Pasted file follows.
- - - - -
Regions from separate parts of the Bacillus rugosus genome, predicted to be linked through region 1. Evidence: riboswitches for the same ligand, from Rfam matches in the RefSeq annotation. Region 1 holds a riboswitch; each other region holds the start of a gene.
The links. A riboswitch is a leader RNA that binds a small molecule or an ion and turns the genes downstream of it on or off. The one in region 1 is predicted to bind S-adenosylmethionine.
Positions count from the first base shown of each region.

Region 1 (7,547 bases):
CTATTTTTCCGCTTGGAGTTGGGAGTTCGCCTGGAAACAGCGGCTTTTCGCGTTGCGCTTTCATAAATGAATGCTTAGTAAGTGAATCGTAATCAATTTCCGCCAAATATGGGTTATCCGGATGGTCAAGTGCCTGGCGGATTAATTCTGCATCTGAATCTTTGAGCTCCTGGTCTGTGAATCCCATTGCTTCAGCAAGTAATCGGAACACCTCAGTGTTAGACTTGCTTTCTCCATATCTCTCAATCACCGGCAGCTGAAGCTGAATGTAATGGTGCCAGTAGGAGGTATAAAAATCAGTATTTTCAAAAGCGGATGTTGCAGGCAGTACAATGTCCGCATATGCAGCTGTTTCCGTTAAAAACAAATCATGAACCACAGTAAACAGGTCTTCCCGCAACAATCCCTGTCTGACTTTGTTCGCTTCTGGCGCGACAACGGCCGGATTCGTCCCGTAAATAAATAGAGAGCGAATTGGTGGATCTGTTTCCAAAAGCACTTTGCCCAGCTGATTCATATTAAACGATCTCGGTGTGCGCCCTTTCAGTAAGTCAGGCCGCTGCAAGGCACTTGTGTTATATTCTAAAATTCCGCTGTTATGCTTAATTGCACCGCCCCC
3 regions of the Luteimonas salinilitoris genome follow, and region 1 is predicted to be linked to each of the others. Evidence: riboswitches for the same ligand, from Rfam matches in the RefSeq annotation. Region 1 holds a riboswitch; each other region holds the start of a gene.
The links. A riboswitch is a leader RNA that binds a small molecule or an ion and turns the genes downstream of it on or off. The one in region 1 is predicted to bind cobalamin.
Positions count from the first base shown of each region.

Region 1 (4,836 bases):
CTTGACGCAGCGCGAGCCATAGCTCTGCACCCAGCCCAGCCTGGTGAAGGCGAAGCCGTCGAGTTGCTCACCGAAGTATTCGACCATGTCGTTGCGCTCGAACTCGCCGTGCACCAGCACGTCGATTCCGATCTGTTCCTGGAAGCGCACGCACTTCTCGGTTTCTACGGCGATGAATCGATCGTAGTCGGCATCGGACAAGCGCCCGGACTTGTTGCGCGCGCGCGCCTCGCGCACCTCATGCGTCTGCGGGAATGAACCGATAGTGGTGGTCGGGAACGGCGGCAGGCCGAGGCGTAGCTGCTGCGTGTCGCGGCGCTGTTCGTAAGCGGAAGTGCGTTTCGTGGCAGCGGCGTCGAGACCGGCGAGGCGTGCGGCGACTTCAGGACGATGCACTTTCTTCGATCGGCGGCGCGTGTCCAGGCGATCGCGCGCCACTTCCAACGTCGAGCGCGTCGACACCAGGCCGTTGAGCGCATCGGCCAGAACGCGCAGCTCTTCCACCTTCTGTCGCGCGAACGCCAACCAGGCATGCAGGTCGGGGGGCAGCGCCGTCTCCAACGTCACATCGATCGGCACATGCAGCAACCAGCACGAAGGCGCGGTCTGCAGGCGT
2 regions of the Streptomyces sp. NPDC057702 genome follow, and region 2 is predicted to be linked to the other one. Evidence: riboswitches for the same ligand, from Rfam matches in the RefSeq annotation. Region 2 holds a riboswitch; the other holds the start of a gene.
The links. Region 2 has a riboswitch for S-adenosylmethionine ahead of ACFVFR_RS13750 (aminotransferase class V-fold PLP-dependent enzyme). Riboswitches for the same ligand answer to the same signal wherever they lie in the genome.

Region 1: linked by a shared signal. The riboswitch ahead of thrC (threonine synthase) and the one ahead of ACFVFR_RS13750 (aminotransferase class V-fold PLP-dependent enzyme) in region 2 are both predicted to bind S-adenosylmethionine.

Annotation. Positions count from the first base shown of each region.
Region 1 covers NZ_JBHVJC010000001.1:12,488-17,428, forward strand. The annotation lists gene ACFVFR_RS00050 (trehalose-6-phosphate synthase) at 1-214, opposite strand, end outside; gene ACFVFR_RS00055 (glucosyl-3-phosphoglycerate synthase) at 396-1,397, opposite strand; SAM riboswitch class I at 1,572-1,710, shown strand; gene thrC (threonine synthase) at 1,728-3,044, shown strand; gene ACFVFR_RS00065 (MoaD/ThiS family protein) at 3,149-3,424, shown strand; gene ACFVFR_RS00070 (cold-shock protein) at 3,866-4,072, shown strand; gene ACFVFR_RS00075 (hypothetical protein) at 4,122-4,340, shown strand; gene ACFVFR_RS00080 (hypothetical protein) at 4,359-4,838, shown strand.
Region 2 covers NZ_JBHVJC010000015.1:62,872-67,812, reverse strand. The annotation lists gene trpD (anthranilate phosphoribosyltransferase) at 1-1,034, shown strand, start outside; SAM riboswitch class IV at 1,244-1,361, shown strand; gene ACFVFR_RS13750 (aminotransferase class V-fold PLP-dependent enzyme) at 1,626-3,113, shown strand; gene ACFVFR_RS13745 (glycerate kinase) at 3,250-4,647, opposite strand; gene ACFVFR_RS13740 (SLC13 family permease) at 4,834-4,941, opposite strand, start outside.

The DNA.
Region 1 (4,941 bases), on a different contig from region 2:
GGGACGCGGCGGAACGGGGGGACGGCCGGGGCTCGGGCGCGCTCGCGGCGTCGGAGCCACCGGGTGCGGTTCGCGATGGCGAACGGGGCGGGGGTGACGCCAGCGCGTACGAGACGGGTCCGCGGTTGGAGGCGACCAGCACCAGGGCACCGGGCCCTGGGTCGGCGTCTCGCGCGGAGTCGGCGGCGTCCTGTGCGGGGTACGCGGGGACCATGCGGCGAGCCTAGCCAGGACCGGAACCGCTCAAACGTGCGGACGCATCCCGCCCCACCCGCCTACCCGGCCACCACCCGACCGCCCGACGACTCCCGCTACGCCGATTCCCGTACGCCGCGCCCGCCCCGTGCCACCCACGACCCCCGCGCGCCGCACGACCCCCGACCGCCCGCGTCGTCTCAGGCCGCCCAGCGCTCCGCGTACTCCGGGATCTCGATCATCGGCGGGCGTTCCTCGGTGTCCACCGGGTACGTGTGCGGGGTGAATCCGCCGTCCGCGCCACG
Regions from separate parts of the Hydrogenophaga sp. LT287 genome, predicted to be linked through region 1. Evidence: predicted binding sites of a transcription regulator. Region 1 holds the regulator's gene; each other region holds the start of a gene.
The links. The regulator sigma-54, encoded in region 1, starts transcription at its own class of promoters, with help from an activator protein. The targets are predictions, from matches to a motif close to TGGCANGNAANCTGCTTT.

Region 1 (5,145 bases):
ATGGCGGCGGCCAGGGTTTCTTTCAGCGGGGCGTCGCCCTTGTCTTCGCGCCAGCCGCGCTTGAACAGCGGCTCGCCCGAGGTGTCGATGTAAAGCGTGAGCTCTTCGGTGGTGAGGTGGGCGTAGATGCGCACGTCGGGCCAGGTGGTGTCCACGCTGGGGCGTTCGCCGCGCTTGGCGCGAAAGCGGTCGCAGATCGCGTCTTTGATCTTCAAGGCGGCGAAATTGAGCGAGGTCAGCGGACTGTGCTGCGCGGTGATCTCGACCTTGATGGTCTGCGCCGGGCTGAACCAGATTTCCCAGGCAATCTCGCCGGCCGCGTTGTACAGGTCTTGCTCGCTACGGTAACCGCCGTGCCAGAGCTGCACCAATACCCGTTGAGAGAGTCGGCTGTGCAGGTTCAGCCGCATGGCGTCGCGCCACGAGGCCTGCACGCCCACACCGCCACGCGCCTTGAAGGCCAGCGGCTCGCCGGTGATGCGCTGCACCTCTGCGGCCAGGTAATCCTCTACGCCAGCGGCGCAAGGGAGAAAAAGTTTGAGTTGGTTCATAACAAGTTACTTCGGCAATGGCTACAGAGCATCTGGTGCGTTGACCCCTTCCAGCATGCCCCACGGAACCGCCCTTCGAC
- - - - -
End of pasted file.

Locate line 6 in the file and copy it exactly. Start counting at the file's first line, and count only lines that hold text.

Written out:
3 regions of the Luteimonas salinilitoris genome follow, and region 1 is predicted to be linked to each of the others. Evidence: riboswitches for the same ligand, from Rfam matches in the RefSeq annotation. Region 1 holds a riboswitch; each other region holds the start of a gene.